How do you create a video game with no action or violence? Just ask Steve Gaynor, Karla Zimonja and the rest of the crew at Fullbright. Out of a large brick building in Southeast Portland, the small crew works together to build what they hope to be lasting, emotionally driven games that will resonate with audiences.
They’ve created two games already with a third on the way. It all started with their first video game, "Gone Home."
"Gone Home" can best be described as a story exploration video game. The player inhabits the main character, Kaitlin Greenbriar, who returns to her Oregon home after studying abroad, only to find it completely empty.
“The entire experience of the game is exploring this house, finding clues and hints, and what the family has left behind to figure out what really happened,” Gaynor said.
The mechanics are simple: move forward and backward with the joystick, press one button to interact with items around the house. But the real crux of the game is how the player pieces together the puzzles.
“We really depend on the player meeting us halfway for the whole game because so much of the game is interpretive,” Karla said.
In other words, the clues are there, but it’s up to the player to find them and piece the story together.
One of the key features of "Gone Home" is the setting. The game isn’t set in space, or a far-off fantasy world, but rather just one house, in one rural area of Oregon in 1995.
“We wanted to make something that felt authentic and that felt like it really took place in our own world,” Gaynor said.
Gaynor, who went to school at Portland State University, wanted to draw upon his past experiences when it came to making the game feel real.
Walk around the in-game world long enough and you’ll find a lot of hidden gems that bring the world to life: cassette tapes, telephone landlines, a magazine with Nirvana’s Curt Cobain on the cover.
“To say it takes place in 1995 in a small town in Oregon, that allowed us to really pull on things that we were familiar with and say, okay, in the story the characters are in high school, they go on a trip to Multnomah Falls,” Gaynor said.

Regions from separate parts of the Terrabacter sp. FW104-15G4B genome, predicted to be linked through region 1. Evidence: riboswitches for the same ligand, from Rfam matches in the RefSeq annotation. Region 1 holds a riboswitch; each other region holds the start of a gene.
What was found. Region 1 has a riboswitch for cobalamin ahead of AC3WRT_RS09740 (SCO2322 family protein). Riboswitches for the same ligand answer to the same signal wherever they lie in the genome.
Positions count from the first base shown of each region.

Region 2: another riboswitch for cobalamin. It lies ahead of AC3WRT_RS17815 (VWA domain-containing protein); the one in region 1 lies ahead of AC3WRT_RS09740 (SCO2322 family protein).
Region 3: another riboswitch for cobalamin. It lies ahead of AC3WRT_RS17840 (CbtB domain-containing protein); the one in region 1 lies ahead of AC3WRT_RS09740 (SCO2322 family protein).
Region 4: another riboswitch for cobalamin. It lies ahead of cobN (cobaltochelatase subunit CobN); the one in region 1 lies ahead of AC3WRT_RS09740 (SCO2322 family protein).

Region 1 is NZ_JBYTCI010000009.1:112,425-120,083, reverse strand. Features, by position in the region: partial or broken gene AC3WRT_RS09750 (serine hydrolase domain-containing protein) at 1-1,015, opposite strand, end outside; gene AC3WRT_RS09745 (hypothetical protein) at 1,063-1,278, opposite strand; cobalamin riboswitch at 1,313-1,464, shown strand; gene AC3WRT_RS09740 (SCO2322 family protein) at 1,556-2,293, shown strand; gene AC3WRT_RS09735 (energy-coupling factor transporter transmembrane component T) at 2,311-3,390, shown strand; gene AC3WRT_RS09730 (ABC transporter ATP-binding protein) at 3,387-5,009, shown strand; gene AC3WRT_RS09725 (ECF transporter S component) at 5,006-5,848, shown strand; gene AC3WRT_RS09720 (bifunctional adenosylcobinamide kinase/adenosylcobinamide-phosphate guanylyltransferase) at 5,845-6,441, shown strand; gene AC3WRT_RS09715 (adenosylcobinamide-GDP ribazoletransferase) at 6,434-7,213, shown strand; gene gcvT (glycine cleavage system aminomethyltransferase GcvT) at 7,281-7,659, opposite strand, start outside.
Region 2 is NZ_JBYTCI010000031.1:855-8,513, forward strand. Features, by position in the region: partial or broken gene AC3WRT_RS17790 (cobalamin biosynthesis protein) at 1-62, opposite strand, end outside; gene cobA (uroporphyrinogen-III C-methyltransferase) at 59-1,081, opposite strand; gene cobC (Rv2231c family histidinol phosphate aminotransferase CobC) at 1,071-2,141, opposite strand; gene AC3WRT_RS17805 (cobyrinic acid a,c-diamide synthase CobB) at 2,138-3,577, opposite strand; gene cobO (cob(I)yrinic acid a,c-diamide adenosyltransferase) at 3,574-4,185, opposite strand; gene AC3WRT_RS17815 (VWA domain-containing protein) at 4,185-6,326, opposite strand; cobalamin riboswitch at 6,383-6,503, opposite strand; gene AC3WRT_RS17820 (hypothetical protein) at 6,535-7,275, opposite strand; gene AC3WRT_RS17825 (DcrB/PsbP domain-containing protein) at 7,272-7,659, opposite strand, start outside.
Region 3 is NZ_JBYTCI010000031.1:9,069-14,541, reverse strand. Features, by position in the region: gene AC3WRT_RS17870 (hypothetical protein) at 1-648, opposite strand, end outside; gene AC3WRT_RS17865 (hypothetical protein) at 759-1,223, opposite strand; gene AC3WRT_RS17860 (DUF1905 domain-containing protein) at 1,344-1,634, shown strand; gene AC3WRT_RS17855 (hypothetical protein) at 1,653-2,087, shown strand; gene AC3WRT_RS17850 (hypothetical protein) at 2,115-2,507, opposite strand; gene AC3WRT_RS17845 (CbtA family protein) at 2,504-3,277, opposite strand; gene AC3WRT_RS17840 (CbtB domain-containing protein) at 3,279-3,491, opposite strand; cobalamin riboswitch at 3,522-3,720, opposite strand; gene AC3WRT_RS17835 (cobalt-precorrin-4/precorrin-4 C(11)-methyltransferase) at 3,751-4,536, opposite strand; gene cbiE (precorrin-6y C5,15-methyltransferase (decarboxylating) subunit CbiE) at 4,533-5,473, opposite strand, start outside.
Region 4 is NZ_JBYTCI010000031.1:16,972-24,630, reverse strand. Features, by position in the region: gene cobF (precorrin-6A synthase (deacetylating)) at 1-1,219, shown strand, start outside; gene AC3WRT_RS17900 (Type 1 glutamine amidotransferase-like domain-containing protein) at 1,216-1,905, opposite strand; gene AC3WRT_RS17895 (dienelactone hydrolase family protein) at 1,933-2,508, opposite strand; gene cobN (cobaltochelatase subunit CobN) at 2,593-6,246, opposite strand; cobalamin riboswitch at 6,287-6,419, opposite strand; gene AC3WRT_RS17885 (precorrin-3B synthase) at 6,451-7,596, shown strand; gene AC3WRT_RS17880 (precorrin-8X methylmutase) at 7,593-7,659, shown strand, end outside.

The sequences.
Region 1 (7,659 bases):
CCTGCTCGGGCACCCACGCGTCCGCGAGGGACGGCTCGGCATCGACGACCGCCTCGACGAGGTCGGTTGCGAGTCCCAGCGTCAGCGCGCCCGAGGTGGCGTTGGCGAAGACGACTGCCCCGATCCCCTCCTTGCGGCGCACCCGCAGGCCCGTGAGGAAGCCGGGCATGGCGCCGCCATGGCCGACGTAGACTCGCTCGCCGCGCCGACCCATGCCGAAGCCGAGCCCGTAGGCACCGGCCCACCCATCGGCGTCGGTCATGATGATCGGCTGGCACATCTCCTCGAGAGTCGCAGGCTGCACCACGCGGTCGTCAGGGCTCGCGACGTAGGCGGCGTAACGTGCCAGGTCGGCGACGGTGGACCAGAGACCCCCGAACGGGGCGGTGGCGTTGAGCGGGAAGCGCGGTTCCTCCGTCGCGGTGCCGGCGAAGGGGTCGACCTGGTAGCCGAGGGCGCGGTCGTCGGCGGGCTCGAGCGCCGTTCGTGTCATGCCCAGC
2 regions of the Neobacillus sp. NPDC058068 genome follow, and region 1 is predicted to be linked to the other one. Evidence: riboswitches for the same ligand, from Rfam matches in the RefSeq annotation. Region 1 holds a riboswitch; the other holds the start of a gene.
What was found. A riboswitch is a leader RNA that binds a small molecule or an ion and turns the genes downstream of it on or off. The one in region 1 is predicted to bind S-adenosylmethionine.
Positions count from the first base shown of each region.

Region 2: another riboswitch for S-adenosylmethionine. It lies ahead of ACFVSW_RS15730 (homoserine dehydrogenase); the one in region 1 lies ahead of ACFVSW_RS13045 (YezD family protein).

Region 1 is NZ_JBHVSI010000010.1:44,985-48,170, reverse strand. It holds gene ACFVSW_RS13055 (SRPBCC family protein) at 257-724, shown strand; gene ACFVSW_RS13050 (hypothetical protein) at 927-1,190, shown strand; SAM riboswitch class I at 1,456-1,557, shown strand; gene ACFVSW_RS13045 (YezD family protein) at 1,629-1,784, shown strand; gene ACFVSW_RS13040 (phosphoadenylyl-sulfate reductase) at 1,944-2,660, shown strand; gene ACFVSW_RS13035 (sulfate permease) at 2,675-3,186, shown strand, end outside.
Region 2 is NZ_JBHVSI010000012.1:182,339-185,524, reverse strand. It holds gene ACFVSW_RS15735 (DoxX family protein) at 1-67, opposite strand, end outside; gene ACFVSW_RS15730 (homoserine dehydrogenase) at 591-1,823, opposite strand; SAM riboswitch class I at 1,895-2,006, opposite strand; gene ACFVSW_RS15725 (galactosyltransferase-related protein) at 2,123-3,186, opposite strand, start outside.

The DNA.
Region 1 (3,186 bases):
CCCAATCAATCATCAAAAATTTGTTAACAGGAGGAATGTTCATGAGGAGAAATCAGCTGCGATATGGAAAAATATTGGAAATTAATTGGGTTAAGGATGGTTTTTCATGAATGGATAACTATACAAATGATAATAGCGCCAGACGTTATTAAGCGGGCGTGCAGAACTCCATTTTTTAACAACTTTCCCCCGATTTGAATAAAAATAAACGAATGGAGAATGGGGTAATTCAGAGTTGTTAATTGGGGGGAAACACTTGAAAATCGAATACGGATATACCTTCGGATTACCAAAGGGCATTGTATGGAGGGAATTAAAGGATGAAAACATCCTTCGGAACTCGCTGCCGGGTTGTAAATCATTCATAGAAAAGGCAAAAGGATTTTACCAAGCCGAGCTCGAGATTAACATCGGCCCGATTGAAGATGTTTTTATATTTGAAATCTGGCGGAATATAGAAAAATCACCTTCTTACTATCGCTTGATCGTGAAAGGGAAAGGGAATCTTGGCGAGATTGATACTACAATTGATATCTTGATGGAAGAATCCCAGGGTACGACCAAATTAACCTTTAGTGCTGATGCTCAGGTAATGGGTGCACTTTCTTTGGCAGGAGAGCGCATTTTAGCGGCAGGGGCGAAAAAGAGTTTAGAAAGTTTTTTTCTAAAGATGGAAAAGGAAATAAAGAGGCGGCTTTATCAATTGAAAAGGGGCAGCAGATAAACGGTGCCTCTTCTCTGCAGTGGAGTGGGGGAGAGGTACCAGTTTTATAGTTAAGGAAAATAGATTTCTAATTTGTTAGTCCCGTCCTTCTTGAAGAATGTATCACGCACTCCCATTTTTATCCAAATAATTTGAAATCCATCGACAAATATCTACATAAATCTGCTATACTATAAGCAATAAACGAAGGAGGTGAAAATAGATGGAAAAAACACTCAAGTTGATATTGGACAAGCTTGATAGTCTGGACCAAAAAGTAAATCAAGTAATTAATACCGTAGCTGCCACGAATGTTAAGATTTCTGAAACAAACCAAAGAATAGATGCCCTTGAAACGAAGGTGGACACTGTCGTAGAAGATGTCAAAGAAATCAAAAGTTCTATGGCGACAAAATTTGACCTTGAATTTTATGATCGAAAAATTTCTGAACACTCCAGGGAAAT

"Gone Home" was Fullbright’s first foray into the world of indie video game development. Both Gaynor and Zimonja had previous experience working for the video game company 2K Marin as a level designer and an artist.
The two worked together on a small team to create "Minerva’s Den," the expansion for the game "Bioshock 2."
Eventually, they went on to bigger projects but both decided that they weren’t as creatively fulfilling.
“We both knew that feeling of working on small stuff with a small team. I think really kind of spoke to both of us more than being in the middle of one of these huge productions,” Gaynor said.
Gaynor, Zimonja and their friend and programmer Johnnemann Nordhagen, decided to move to Portland to work on their own game. The fourth member of their team, Kate Craig, worked remotely from Washington.
They rented a house in the Hollywood district, had an office in their basement and went to work creating "Gone Home."
Since there were only four of them, there were some significant challenges. They were working with a much smaller budget, which meant they couldn’t rely on fancy graphics and fast and furious action to keep the players invested. So, they focused on making a good story and a one-of-a-kind immersive experience.
A smaller budget also meant they had to wear many different hats and find clever workarounds for different problems, like recording their own sound effects.
The end result of their hard work was a game that resonated well with critics and gamers.
"Gone Home" was a success when it launched with many critics hailing it as the future of video games. For their efforts, Fullbright received numerous awards and nominations, including a BAFTA and an award from the Game Developers Conference for “Best debut.”
For the crew at Fullbright, the success is both a surprise and a delight.
“It was very unexpected that the game would hit that much of a nerve with people when it came out that we could have our work recognized in that way,” Gaynor said.
“It’s a personal story!” Zimonja said, smiling.
The team at Fullbright is currently in the middle of producing their third video game, but they haven't forgotten the success of "Gone Home."
“It’s not something we expected, but it’s something that we were very grateful to have been involved with,” Gaynor said.